Those that just want a beach read can get this book and use it as such, but for those that want to peel off the layers and look for what’s underneath, the feminist message is one we can relate to today easily. The assumptions that are made about her as a wife, that she is an appendage, and the way her family treats her speak to me. In some ways, I find myself thinking of Charlotte Perkins Gilman’s “The Yellow Wallpaper”, in which a woman simply becomes part of the home environment; at one point Phoebe notes that her family doesn’t want to hear her talk, and they don’t even really want to share their own stories with her, but she’s like a lamp that should be present when desired for whatever purpose suits the moment.
In the end, when her husband goes to jail for having stolen every penny from his investors, Phoebe has a choice to make. She can stand by her man, trying to eke out a little stash for his prison account so that he can buy candy bars and stamps, or she can live her life without him. To some it might seem to be an obvious decision, but by the time he is jailed, she is past sixty; she has lived her entire adult life with this man, and the mind of a senior citizen is not as flexible as a younger one. The way she works through it is riveting.
Read it as a feminist folk tale or read it as a beach read; one way or the other, this novel is highly recommended.(less)
Silence is the third in the Inspector Celcius Daly series, but I read it alone and didn’t realize I had missed anything until I got online and looked. I received my copy free from Net Galley and Open Road Media in exchange for this honest review. It’s been for sale for almost a year and I apologize for my tardiness; the book had been out for several months before I received my DRC, and so I kept setting this review aside in order to write about stories that were about to be published immediately. None of this should keep you from rushing out to order a copy; as you can see I rated it five stars, and I am picky these days.
I am immediately drawn to this book because of the setting; it takes place in Northern Ireland during the Troubles of the 1970s. Although I am impatient with the trite expression used by the journalist in the story—“sectarian violence”—I find the setting resonant and the characters credible. The entire thing is wholly original, but it’s complex, so it’s not something you can read while you’re trying to do something else.
Our protagonist is the Inspector Daly, a lonely man with kind intentions and deteriorating mental health. We have a dead man in the priest’s hotel room, but then we learn the dead man isn’t Father Walsh. If that’s not Father Walsh, where has he gotten to, and who is our victim? Last is our villain, Daniel Hegarty, an IRA man captured and turned by the Special Branch.
I particularly appreciate the moment with the sheep.
The field of mysteries, thrillers, and others of this ilk are thick with mechanisms that make me want to throw things. I think everyone that’s read many books in this genre has a private list. I am simply ecstatic to find that no one here is trying to solve the mystery either because they themselves are framed for something they didn’t do, or because a loved one has been threatened; no one in our tale is kidnapped, blindfolded, gagged, and tossed into the trunk—er, boot—of a car. It’s refreshing.
Of course, to get a five star rating takes more than just a lack of irritating features. The setting, in the dark, in the muck, and sweating past police checkpoints, is both visceral and at times, scary. It’s the sort of story that makes a reader snuggle under the covers and be grateful for a safe, warm place to lie down. The characters are not always lovable, but they are entirely believable. That’s what counts with me. And the ending is a complete surprise, yet also makes sense.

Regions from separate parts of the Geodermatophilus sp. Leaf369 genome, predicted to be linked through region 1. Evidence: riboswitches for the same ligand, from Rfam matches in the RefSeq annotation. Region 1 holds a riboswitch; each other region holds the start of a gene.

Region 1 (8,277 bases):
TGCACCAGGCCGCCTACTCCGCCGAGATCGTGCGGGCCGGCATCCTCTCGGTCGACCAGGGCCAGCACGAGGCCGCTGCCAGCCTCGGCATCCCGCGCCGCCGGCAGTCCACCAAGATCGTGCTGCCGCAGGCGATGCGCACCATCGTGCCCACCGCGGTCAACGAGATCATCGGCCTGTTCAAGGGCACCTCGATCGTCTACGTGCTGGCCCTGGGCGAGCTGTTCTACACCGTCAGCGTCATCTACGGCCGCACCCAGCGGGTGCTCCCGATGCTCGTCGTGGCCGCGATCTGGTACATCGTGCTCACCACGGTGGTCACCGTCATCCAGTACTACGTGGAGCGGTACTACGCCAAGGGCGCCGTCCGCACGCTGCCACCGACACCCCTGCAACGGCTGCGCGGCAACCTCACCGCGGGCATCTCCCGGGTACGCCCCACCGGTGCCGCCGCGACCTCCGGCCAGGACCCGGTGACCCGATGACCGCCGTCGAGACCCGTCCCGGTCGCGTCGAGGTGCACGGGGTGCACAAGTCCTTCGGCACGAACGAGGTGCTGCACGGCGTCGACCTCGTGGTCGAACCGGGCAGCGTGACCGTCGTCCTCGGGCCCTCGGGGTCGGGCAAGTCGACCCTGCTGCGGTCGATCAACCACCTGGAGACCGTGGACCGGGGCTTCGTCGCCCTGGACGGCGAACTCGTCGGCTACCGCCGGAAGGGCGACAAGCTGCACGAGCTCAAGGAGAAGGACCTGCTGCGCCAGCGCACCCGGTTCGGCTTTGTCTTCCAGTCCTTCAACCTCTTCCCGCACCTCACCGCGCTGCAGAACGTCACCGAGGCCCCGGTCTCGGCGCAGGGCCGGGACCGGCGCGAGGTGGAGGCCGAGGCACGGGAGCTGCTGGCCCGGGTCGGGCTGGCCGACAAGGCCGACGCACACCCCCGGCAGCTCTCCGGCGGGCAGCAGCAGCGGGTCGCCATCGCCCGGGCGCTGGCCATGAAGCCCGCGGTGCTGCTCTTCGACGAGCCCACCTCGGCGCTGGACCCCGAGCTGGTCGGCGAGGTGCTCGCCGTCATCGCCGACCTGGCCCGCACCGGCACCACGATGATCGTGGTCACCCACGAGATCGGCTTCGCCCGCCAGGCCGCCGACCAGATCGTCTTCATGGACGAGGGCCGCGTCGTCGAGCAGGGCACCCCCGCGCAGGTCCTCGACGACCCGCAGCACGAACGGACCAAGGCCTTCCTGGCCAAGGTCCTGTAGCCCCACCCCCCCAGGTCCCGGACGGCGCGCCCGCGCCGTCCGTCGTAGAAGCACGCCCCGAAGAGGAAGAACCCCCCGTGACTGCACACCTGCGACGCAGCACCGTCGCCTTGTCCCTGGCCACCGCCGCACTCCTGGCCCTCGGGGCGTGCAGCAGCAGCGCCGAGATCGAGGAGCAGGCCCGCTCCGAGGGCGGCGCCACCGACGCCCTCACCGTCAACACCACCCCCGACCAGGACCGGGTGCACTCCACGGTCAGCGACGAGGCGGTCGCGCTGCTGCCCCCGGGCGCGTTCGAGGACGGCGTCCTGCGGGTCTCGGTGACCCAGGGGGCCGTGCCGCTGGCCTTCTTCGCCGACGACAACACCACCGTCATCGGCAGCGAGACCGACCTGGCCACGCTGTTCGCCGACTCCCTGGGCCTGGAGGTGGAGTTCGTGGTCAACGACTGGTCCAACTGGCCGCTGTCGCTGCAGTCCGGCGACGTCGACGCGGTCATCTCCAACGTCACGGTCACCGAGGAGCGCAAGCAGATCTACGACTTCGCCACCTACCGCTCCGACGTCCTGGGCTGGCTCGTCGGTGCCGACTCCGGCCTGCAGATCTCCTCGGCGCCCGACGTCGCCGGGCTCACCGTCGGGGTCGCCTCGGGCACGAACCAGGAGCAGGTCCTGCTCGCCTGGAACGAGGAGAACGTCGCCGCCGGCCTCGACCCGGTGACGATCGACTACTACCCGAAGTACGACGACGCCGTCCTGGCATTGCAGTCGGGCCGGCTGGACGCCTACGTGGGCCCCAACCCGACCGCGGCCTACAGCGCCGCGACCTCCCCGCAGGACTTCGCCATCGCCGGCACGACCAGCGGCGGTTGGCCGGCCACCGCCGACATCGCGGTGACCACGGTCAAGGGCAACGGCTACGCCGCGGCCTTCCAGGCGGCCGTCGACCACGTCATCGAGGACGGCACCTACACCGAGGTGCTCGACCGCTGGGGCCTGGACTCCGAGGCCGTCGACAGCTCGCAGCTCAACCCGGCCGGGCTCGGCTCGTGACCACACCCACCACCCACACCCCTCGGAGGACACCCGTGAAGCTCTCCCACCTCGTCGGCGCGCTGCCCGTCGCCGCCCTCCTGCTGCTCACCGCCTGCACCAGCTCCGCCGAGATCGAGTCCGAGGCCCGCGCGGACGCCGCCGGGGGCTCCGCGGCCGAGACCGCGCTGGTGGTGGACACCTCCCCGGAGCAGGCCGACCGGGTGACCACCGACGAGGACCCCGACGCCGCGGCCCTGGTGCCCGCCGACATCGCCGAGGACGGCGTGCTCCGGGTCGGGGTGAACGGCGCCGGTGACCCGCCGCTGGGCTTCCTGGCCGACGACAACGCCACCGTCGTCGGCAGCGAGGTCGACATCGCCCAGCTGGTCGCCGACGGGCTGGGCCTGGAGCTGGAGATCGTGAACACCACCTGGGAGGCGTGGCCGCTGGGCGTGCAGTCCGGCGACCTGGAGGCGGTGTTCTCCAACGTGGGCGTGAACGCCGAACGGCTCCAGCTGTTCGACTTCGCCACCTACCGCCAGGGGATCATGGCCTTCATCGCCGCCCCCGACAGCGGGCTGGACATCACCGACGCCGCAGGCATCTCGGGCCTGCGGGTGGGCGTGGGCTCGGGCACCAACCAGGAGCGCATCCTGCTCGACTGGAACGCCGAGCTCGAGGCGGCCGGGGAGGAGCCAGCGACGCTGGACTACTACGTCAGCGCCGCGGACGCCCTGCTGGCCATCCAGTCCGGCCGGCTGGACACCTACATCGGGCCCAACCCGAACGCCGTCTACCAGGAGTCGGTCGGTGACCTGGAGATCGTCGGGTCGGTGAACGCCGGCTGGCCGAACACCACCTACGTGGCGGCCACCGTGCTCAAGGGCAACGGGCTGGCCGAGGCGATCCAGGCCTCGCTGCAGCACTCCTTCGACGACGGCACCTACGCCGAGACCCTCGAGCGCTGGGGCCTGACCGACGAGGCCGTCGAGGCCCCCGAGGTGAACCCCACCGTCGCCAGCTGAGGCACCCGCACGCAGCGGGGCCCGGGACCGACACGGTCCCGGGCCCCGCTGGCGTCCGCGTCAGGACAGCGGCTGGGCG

For those that like literate, complex mysteries, it’s hard to beat. Highly recommended.
Every parent with a baby or toddler has this one terrible, dark fear: that someone will take that baby. In Say Nothing, that horrific event is doubled when Sam and Emma, twin sons of Scott and Alison, are taken and the note that sends frozen tendrils of fear up their spines instructs them not to tell anyone. No police; no one at all can know. “Say nothing.” Thanks go to Net Galley and Dutton Penguin for the DRC, which I received in exchange for an honest review. The book came out last week and is now available for purchase.
This story takes off like a rocket. Scott Sampson is a Federal judge, and some devious criminals that know the family’s every habit snatch the children and send him a text message before either parent knows they are gone. Someone has impersonated Alison, swept by their preschool, and whisked the little ones away. How absolutely terrifying!
The purpose is soon clear: the kidnappers want to manipulate a major case on the Federal docket, assigned to Scott Sampson. Contacting police is out of the question. They’ve threatened to cut off their little fingers, one by one, and mail them to their parents.
Parks is a champ at building suspense. For me, the thrill is tarnished when I see a repetitive error—one many people won’t even notice—that has the effect of sweeping aside the curtain and showing me that the Great and Powerful Oz is just a guy in a chair. In this case, having had a judge in the family for many years and seeing the mistake in the text makes it hard to maintain the premise. You see, when one is in court, the judge is “The Honorable” and is addressed as “your Honor”; in private life, his employees, friends and family all call him John, or Mr. W—. We used to eat out with this man frequently, and there was always a little family eye roll and slight smile when the obsequious maitre d’ at a downtown restaurant where we often ate came dashing out to the valet parking area calling, “Oh, Judge W—! Judge W—! We have your table ready now!”